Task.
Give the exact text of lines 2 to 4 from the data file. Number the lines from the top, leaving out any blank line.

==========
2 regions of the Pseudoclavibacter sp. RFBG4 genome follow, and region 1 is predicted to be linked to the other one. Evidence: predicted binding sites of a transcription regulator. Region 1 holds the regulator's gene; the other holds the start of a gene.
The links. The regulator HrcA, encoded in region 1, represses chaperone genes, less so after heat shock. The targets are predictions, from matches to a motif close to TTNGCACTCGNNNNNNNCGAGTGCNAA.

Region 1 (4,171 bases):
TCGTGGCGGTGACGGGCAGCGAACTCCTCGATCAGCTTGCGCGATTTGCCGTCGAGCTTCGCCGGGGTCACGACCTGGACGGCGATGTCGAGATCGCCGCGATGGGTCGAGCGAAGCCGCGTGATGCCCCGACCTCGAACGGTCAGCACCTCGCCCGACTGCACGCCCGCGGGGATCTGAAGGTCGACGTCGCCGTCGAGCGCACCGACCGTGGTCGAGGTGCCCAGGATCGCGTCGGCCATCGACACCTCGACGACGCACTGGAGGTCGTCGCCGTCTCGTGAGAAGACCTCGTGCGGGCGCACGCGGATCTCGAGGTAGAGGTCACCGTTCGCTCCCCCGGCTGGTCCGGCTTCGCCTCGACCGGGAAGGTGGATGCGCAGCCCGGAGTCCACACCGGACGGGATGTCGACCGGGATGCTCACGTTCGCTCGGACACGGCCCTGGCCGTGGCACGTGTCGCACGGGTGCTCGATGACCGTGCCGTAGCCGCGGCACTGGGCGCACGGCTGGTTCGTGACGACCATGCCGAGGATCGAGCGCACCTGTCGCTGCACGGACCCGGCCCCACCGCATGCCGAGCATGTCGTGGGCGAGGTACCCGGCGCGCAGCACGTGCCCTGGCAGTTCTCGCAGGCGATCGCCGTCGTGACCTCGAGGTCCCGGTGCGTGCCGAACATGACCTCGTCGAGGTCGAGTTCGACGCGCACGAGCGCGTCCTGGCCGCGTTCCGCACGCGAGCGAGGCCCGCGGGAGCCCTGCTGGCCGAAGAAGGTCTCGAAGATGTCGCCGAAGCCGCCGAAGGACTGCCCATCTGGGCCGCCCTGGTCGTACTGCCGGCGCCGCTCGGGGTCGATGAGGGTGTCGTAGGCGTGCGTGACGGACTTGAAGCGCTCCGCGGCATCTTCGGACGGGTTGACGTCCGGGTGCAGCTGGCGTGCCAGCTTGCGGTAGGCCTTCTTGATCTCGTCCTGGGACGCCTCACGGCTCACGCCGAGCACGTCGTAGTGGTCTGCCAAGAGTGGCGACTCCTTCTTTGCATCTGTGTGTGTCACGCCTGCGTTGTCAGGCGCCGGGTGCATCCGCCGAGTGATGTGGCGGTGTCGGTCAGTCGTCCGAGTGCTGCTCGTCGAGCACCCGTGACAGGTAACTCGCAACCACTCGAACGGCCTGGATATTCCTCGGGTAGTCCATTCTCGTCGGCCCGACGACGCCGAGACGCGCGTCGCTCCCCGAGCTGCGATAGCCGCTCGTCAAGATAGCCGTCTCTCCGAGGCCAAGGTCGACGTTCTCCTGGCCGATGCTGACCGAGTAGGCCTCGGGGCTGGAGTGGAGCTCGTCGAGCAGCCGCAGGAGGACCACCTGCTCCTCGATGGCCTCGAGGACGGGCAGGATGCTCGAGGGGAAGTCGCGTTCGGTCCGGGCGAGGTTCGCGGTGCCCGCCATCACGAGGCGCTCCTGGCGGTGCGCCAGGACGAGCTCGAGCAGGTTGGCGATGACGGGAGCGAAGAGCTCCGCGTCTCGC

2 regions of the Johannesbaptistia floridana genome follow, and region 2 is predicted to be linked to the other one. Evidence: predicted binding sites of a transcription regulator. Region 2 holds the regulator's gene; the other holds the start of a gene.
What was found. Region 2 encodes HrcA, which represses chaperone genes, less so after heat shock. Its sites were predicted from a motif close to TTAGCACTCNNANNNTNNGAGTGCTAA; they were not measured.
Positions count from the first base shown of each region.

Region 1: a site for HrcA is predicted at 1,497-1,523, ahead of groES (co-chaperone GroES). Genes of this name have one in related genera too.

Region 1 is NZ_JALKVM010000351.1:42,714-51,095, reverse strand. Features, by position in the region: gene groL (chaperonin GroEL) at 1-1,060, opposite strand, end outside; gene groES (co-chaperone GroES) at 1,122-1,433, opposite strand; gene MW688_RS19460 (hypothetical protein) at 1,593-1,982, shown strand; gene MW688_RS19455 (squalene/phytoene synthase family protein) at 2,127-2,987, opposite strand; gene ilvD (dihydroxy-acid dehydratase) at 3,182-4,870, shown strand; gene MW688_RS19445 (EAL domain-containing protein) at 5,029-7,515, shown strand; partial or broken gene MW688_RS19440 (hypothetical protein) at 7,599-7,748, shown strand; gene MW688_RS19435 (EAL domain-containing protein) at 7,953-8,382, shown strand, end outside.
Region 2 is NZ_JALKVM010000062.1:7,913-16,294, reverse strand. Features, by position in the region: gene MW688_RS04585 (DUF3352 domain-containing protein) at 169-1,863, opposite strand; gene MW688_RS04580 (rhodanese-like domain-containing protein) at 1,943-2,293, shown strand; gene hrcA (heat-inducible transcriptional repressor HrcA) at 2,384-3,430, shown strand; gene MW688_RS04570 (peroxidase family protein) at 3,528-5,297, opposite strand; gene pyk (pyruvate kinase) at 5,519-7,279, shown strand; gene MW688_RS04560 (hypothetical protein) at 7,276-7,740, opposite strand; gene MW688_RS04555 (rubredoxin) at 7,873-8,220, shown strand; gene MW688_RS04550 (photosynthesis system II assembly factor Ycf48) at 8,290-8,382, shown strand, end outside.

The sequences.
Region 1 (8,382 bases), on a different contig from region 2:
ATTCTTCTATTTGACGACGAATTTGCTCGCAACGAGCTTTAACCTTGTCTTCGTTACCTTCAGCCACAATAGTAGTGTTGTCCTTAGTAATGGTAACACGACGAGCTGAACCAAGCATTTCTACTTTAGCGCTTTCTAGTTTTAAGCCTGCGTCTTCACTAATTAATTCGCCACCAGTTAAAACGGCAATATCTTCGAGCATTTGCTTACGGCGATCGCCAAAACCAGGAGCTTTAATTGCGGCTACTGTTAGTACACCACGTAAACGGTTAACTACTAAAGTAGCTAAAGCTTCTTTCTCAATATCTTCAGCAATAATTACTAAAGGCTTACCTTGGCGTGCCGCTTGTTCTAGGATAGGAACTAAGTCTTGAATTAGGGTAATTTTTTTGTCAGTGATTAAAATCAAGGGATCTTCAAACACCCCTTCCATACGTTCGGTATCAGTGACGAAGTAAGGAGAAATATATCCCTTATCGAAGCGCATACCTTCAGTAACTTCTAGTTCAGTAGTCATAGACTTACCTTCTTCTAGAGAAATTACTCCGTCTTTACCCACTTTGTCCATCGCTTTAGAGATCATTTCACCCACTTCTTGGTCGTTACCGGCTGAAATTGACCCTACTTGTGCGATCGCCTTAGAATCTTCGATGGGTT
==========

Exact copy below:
The links. The regulator HrcA, encoded in region 1, represses chaperone genes, less so after heat shock. The targets are predictions, from matches to a motif close to TTNGCACTCGNNNNNNNCGAGTGCNAA.

Region 1 (4,171 bases):
TCGTGGCGGTGACGGGCAGCGAACTCCTCGATCAGCTTGCGCGATTTGCCGTCGAGCTTCGCCGGGGTCACGACCTGGACGGCGATGTCGAGATCGCCGCGATGGGTCGAGCGAAGCCGCGTGATGCCCCGACCTCGAACGGTCAGCACCTCGCCCGACTGCACGCCCGCGGGGATCTGAAGGTCGACGTCGCCGTCGAGCGCACCGACCGTGGTCGAGGTGCCCAGGATCGCGTCGGCCATCGACACCTCGACGACGCACTGGAGGTCGTCGCCGTCTCGTGAGAAGACCTCGTGCGGGCGCACGCGGATCTCGAGGTAGAGGTCACCGTTCGCTCCCCCGGCTGGTCCGGCTTCGCCTCGACCGGGAAGGTGGATGCGCAGCCCGGAGTCCACACCGGACGGGATGTCGACCGGGATGCTCACGTTCGCTCGGACACGGCCCTGGCCGTGGCACGTGTCGCACGGGTGCTCGATGACCGTGCCGTAGCCGCGGCACTGGGCGCACGGCTGGTTCGTGACGACCATGCCGAGGATCGAGCGCACCTGTCGCTGCACGGACCCGGCCCCACCGCATGCCGAGCATGTCGTGGGCGAGGTACCCGGCGCGCAGCACGTGCCCTGGCAGTTCTCGCAGGCGATCGCCGTCGTGACCTCGAGGTCCCGGTGCGTGCCGAACATGACCTCGTCGAGGTCGAGTTCGACGCGCACGAGCGCGTCCTGGCCGCGTTCCGCACGCGAGCGAGGCCCGCGGGAGCCCTGCTGGCCGAAGAAGGTCTCGAAGATGTCGCCGAAGCCGCCGAAGGACTGCCCATCTGGGCCGCCCTGGTCGTACTGCCGGCGCCGCTCGGGGTCGATGAGGGTGTCGTAGGCGTGCGTGACGGACTTGAAGCGCTCCGCGGCATCTTCGGACGGGTTGACGTCCGGGTGCAGCTGGCGTGCCAGCTTGCGGTAGGCCTTCTTGATCTCGTCCTGGGACGCCTCACGGCTCACGCCGAGCACGTCGTAGTGGTCTGCCAAGAGTGGCGACTCCTTCTTTGCATCTGTGTGTGTCACGCCTGCGTTGTCAGGCGCCGGGTGCATCCGCCGAGTGATGTGGCGGTGTCGGTCAGTCGTCCGAGTGCTGCTCGTCGAGCACCCGTGACAGGTAACTCGCAACCACTCGAACGGCCTGGATATTCCTCGGGTAGTCCATTCTCGTCGGCCCGACGACGCCGAGACGCGCGTCGCTCCCCGAGCTGCGATAGCCGCTCGTCAAGATAGCCGTCTCTCCGAGGCCAAGGTCGACGTTCTCCTGGCCGATGCTGACCGAGTAGGCCTCGGGGCTGGAGTGGAGCTCGTCGAGCAGCCGCAGGAGGACCACCTGCTCCTCGATGGCCTCGAGGACGGGCAGGATGCTCGAGGGGAAGTCGCGTTCGGTCCGGGCGAGGTTCGCGGTGCCCGCCATCACGAGGCGCTCCTGGCGGTGCGCCAGGACGAGCTCGAGCAGGTTGGCGATGACGGGAGCGAAGAGCTCCGCGTCTCGC